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‘Rocky’ L.A. Run-In Spurs Paparazzi Story, No Photo

TIMES STAFF WRITER

E.L. Woody is a member of the paparazzi , that breed of photographer who chases after movie celebrities in hopes of shooting a big shot.

So when one of Hollywood’s biggest stars allegedly turned the tables and started chasing after him the other night, the idea came to Woody in a flash.

Never mind the picture. Sell the story to the tabloids.

Faster than you can say “RAMBUNCTIOUS RAMBO RAMS CAMERAMAN,” Woody was negotiating with News of the World and another London-based tabloid over the tale of how actor Sylvester Stallone allegedly chased him and crashed into his car Thursday in Beverly Hills.

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Stallone has disputed Woody’s claim. The star of the “Rambo” and “Rocky” film series has charged that Woody was the one who did the chasing, repeatedly smashing into Stallone’s car as he was leaving Bar One, a Sunset Boulevard nightspot, about 2 a.m.

It “was like an excerpt out of the ‘French Connection,’ ” Stallone, 44, said later of the incident, which covered several blocks in Beverly Hills and West Hollywood.

Authorities are still investigating and plan to interview Stallone early next week, said Lt. Frank Salcido of the Beverly Hills Police Department.

Woody, who is also 44, said he was too scared during the incident to take pictures. But he said he went back later and photographed a 300-foot-long strip of rubber that Stallone’s Mercedes convertible allegedly left in the street during the fracas.

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When Thursday’s incident began, Woody said, he was sitting in a rented 1991 Honda Civic and chatting with a friend, singer-songwriter Philip Norris. He said he uses rented cars to avoid being recognized.

“It was insane. He kept ramming my car repeatedly. What kind of nut uses a $100,000 battering ram?” Woody said of Stallone. “He and his bodyguard in another car were alternating ramming me. I was very lucky not to get hurt.”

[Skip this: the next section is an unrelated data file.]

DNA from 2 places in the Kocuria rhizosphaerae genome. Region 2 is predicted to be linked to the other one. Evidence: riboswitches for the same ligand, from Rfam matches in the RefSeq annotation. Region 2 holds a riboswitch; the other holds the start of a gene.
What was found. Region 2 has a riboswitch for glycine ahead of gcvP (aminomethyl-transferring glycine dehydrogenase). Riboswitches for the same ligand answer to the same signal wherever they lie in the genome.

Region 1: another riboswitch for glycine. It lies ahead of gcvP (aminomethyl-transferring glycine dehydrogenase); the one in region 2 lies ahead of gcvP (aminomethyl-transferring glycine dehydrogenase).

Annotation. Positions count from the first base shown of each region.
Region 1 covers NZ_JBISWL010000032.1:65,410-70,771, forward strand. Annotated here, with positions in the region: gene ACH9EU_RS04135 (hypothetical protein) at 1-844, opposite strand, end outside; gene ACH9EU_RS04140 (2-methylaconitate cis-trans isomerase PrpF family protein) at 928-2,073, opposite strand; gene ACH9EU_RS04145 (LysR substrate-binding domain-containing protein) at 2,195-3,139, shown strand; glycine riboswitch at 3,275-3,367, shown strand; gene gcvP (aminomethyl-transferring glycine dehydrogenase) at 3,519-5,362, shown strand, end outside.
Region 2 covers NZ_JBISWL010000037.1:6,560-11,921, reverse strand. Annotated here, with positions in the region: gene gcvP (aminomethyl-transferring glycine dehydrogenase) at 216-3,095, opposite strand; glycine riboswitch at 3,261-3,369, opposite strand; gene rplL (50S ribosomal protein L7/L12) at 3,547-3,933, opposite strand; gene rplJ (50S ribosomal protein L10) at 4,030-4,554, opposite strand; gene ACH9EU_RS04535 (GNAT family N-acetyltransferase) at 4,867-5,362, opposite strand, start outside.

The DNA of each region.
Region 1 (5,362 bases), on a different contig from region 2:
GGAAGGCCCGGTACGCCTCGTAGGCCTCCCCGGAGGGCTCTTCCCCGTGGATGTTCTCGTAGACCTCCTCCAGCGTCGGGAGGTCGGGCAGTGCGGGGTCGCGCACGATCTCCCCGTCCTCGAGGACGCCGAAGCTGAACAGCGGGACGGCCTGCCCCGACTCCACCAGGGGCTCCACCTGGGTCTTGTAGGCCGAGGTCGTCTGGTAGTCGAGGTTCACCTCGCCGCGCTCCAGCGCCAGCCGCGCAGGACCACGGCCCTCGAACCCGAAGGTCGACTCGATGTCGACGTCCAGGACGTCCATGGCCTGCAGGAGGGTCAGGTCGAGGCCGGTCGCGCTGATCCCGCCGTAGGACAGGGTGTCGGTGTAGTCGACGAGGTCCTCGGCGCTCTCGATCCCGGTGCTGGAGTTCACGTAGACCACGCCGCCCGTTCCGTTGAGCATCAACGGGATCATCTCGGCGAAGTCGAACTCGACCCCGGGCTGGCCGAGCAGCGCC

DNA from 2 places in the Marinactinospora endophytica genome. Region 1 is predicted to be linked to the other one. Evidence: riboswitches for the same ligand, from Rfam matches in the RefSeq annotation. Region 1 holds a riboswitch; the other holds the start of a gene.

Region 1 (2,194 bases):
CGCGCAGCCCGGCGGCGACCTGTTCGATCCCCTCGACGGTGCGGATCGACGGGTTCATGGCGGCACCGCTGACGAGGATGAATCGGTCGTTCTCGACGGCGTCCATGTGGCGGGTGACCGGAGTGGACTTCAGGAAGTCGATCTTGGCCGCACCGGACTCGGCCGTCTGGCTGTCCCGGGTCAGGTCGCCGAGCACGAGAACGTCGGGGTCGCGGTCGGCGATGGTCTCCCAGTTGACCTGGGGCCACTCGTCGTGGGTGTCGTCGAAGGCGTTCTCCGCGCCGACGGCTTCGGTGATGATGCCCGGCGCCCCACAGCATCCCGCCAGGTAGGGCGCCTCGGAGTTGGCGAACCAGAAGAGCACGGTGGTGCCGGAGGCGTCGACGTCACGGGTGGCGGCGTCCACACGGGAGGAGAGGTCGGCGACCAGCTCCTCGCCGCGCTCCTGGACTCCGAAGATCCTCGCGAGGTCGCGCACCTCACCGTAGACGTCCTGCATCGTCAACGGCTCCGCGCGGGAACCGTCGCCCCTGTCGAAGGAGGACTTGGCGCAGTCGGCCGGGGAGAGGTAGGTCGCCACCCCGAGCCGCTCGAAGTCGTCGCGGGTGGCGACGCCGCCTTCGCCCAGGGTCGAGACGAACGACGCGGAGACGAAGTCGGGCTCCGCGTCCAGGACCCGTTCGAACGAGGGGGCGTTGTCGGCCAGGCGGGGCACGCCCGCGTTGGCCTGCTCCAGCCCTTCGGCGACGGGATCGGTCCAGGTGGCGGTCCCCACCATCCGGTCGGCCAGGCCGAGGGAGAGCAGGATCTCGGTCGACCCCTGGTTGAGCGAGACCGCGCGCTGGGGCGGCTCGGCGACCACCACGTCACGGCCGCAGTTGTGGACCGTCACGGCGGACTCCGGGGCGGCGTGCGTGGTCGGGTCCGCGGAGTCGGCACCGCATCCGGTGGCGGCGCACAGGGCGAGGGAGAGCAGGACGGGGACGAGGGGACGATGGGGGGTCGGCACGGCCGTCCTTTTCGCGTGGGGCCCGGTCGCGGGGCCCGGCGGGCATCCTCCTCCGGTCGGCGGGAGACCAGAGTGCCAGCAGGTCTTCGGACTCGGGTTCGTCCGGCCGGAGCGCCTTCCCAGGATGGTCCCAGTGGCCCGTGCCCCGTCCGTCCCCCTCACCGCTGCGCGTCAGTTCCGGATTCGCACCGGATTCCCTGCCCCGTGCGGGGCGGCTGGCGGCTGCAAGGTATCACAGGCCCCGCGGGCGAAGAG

Still, the incident was all in a night’s work for Woody, a 6-foot, 3-inch Texan who joined Hollywood’s corps of paparazzi about 16 months ago after working 20 years as a portrait and fashion photographer.

Since then, he said he has sold pictures of movie stars to dozens of European publications, along with American tabloids like the National Enquirer, Star and Globe.

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Although he acknowledges that he had a recent run-in with rock musician Prince’s bodyguards outside another nightspot, Woody said most stars are friendly with him and with the estimated 75 celebrity-chasing photographers who operate in Hollywood.

Woody said he works seven days a week, hitting movie premieres during the day and staking out nightclubs each night.

He said he finishes shooting pictures about 3 in the morning, then works the telephone calling European publications to sell his photos until about 5 a.m. He sleeps until noon, then edits his pictures from the night before.

On Friday, many inquiring minds in the celebrity-watching business were wondering who really was to blame for the “Rocky” vs. Woody episode.

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“The nature of this business has changed,” said Dick DeNeut, West Coast bureau chief for Globe Photos, a 50-year-old picture agency that specializes in entertainment photos. He said star-shooting was a more gentlemanly profession in the old days.

“For as many crummy photographers you find out there these days, you find crummy celebrities,” DeNeut said Friday.

Barry Levine, Los Angeles bureau chief for the Star supermarket tabloid, defended Stallone as an “extremely sensitive man. . . . I can’t see him doing anything like that unless he was provoked.”

Levine said conflicts between celebrities and photographers have increased in recent years. In the past, he said, such run-ins were infrequent. And often accidental.

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But now, “this thing has festered so photographers are trying to set these things up . . . some of these photographers torment celebrities, follow them around from clubs to home. After they’ve gotten numerous pictures, they harass them.”

Some paparazzi, Levine said, “would love nothing more than Sly Stallone raising his fist at them. They could sell that picture around the world for $50,000.”

Woody figures his story is worth about $5,000.

News of the World editors in London could not be reached late Friday. But Woody said he is keeping quiet about Thursday’s unusual incident until the deal is signed.

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And please, he said, no pictures.

“I don’t even want people to know where I live. They’ve got thugs all around them,” he said.


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